When selecting hearing protection, the attenuation level is critical and noise levels at the ear must be reduced so that exposure is below 85dB(A) (or preferably below 80dB(A)). Making sure people wear the protector for the entirety of their shift is essential to ensure real-world protection. Employers can take a proactive approach to encourage all-day wear by considering comfort, communication, the environment, the individual, and the relationship with other personal protective equipment (PPE).


Comfort and fit

Removing PPE, even for short periods, has a significant effect on exposure. Therefore, it is crucial that hearing protection is comfortable to increase worker acceptance and support the likelihood of all-day wear. Employers should avoid a ‘one size fits all’ approach to hearing protection because the shape and size of the ear canal varies from person to person. A protector that fits well for one employee may overprotect some workers or be uncomfortable for others. It is best to have a suitable selection of hearing protection available so that employees can make a choice that best supports their individual needs. 

The interaction of hearing protection with other PPE is also a significant factor. For example, an employee wearing prescription or safety glasses will not obtain an adequate fit from a standard earmuff, so plugs or semi-inserts may be more suitable. In working environments where hard hats are worn regularly, a hard hat with built-in hearing defenders should be considered. New technology is even allowing ‘fit tests’ of hearing protection, giving confidence that the PPE is being worn correctly and the correct attenuation is attained.



Communication can be a major issue with PPE because the process of reducing sound, known as attenuation, can pose risks to worker health. If a protector with too little attenuation is used, then employees will not receive enough protection. However, too much noise reduction can create feelings of isolation, and an employee may need to remove their PPE to communicate. In addition, over-attenuation can cut out safety warnings such as fire alarms or sirens from reversing vehicles, resulting in further risks to workers. As a rule of thumb, businesses can avoid over-protecting workers by ensuring the level of exposure is not reduced to a level below 75dB(A).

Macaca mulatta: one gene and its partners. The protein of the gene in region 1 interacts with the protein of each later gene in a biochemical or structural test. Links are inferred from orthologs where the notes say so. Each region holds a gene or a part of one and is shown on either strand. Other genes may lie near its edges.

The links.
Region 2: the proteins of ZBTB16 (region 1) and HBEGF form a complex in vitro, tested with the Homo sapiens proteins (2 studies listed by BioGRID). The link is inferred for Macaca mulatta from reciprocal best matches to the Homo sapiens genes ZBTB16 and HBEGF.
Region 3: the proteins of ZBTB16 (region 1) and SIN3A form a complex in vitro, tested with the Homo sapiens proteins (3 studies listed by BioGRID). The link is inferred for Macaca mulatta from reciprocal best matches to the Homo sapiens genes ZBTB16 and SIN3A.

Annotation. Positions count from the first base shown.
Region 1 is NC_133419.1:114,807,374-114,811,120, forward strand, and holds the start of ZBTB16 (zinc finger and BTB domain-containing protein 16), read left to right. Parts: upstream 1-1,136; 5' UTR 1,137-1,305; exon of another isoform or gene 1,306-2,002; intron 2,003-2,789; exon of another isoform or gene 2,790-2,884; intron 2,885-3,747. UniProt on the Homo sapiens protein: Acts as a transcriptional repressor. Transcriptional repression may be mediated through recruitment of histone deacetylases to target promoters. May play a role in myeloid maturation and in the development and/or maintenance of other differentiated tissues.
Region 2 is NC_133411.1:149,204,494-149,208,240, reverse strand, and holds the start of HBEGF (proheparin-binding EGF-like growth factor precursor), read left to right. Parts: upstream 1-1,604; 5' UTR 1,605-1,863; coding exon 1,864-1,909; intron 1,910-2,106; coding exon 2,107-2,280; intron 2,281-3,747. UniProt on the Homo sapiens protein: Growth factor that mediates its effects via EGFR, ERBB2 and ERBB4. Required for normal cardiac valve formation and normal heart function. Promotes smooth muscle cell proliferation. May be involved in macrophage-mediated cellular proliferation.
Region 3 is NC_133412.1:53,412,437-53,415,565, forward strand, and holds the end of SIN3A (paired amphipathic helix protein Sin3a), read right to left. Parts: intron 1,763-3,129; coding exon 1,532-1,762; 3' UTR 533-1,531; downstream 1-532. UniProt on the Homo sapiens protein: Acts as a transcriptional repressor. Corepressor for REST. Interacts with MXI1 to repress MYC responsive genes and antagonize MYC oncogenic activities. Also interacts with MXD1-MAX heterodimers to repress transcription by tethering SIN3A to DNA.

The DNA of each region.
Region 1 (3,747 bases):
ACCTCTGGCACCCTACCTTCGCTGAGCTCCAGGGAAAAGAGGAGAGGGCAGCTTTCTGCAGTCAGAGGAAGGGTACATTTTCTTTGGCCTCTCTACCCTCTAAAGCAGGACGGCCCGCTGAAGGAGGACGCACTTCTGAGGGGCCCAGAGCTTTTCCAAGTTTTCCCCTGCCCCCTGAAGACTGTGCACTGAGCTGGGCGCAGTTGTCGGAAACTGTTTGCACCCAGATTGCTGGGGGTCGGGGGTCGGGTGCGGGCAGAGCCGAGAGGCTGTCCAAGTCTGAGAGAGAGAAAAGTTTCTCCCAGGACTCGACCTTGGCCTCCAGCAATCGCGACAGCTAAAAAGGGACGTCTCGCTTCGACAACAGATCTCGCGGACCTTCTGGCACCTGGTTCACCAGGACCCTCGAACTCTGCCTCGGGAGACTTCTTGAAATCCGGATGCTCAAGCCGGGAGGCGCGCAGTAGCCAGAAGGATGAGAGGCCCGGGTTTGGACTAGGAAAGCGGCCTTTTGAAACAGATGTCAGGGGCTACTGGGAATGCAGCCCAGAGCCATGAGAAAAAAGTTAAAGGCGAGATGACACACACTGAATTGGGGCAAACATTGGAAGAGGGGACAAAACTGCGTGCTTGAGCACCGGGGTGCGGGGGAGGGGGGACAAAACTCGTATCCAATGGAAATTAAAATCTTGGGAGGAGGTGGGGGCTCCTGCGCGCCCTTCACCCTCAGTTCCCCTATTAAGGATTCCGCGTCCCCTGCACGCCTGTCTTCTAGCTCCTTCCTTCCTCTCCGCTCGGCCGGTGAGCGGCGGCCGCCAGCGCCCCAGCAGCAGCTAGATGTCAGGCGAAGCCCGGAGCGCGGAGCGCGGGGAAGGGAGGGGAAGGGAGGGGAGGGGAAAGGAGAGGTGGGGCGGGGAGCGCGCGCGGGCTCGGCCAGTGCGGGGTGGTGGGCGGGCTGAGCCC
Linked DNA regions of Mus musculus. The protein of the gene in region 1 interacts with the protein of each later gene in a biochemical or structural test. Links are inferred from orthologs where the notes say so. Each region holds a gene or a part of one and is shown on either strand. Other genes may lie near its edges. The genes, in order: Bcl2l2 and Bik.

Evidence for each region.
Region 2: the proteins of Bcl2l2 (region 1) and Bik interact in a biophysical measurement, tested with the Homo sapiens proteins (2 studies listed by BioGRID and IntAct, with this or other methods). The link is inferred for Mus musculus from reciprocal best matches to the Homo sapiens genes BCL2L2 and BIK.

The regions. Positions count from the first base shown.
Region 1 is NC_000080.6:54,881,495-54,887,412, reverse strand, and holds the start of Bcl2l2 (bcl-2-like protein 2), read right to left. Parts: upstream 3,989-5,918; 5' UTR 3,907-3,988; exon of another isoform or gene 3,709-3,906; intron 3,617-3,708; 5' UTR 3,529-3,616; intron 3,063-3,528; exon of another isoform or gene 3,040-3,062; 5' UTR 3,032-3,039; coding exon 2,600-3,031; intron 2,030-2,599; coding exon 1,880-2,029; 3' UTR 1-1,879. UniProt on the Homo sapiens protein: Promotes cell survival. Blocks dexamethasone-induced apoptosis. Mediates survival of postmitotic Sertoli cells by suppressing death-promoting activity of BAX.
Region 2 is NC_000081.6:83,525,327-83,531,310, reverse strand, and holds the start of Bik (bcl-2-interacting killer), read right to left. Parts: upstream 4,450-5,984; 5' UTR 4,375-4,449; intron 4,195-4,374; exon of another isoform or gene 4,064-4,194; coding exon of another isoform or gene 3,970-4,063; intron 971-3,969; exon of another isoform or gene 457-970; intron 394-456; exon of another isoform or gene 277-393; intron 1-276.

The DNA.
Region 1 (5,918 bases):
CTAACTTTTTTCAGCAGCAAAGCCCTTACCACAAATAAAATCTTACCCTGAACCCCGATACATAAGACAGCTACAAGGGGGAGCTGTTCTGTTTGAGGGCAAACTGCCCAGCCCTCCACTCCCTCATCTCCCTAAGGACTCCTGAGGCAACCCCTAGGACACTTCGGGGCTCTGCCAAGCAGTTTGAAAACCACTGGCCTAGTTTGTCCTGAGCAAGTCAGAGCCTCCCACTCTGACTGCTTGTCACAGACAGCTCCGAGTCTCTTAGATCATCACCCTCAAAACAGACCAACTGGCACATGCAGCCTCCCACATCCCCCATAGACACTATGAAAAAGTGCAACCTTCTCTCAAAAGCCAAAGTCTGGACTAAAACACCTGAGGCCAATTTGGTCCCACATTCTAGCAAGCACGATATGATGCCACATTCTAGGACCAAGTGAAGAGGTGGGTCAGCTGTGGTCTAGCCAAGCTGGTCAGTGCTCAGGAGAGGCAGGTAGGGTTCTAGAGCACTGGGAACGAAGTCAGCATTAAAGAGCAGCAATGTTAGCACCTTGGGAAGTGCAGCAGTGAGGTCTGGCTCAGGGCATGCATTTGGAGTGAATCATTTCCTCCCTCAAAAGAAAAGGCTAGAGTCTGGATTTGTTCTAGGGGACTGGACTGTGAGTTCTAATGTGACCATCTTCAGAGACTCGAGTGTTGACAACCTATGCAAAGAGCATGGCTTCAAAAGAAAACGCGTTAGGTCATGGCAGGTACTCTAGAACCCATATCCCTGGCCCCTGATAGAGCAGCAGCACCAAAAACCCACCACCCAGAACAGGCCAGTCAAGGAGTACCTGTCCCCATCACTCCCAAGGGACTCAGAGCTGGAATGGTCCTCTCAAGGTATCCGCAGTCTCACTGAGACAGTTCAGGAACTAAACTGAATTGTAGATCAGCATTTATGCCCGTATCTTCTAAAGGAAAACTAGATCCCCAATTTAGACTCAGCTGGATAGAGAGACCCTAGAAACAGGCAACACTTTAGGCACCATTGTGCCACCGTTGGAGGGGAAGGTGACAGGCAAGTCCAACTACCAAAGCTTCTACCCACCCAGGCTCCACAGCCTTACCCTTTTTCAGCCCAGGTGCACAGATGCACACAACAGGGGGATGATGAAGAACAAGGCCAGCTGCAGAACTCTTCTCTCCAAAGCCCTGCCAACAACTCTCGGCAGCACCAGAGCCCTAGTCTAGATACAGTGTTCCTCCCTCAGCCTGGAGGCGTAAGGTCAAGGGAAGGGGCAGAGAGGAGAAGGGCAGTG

Considering the individual and the environment 

A business’s unique working environment also impacts the best protector choice. For example, in dusty workplaces, it is crucial to keep the hands clean when inserting protective plugs to avoid ear infections. It is also advisable to consider the individual and ascertain any history of ear problems such as irritation or earache, as earmuffs that fit over the outer ear may be preferable to avoid medical complications. 



Casella is dedicated to reducing occupational health and environmental risks and supporting businesses in solving their monitoring and analysis needs. For more information about Casella’s noise monitoring solutions – Click Here


Tim Turney, global marketing manager at Casella 

Tim Turney graduated as an engineer from Queen Mary and Westfield in London. Since starting at Casella in 1998, he has been involved in the acoustics and air sampling industry, specialising in measurement and instrumentation technologies.

Picture: It is essential that employers protect the hearing of the people who work for them.

Article written by Cathryn Ellis
05th September 2022